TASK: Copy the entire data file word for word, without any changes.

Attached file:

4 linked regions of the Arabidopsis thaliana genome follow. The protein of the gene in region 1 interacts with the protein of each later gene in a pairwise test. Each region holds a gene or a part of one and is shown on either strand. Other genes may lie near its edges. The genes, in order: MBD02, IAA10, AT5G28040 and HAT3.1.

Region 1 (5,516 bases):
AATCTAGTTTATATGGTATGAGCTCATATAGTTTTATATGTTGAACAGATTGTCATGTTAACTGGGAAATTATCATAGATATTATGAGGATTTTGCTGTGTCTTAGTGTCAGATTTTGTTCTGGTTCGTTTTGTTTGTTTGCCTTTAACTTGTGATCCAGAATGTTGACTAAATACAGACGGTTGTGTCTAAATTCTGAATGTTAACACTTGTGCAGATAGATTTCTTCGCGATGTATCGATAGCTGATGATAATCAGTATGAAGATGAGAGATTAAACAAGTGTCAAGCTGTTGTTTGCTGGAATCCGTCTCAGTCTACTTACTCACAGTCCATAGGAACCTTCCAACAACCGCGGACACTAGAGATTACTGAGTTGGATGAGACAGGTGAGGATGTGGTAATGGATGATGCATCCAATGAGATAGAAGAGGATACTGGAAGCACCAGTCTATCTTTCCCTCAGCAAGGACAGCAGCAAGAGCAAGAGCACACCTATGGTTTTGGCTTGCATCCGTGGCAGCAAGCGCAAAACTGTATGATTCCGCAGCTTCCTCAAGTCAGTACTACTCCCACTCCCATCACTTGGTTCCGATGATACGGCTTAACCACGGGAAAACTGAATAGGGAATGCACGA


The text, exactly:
4 linked regions of the Arabidopsis thaliana genome follow. The protein of the gene in region 1 interacts with the protein of each later gene in a pairwise test. Each region holds a gene or a part of one and is shown on either strand. Other genes may lie near its edges. The genes, in order: MBD02, IAA10, AT5G28040 and HAT3.1.

Region 1 (5,516 bases):
AATCTAGTTTATATGGTATGAGCTCATATAGTTTTATATGTTGAACAGATTGTCATGTTAACTGGGAAATTATCATAGATATTATGAGGATTTTGCTGTGTCTTAGTGTCAGATTTTGTTCTGGTTCGTTTTGTTTGTTTGCCTTTAACTTGTGATCCAGAATGTTGACTAAATACAGACGGTTGTGTCTAAATTCTGAATGTTAACACTTGTGCAGATAGATTTCTTCGCGATGTATCGATAGCTGATGATAATCAGTATGAAGATGAGAGATTAAACAAGTGTCAAGCTGTTGTTTGCTGGAATCCGTCTCAGTCTACTTACTCACAGTCCATAGGAACCTTCCAACAACCGCGGACACTAGAGATTACTGAGTTGGATGAGACAGGTGAGGATGTGGTAATGGATGATGCATCCAATGAGATAGAAGAGGATACTGGAAGCACCAGTCTATCTTTCCCTCAGCAAGGACAGCAGCAAGAGCAAGAGCACACCTATGGTTTTGGCTTGCATCCGTGGCAGCAAGCGCAAAACTGTATGATTCCGCAGCTTCCTCAAGTCAGTACTACTCCCACTCCCATCACTTGGTTCCGATGATACGGCTTAACCACGGGAAAACTGAATAGGGAATGCACGA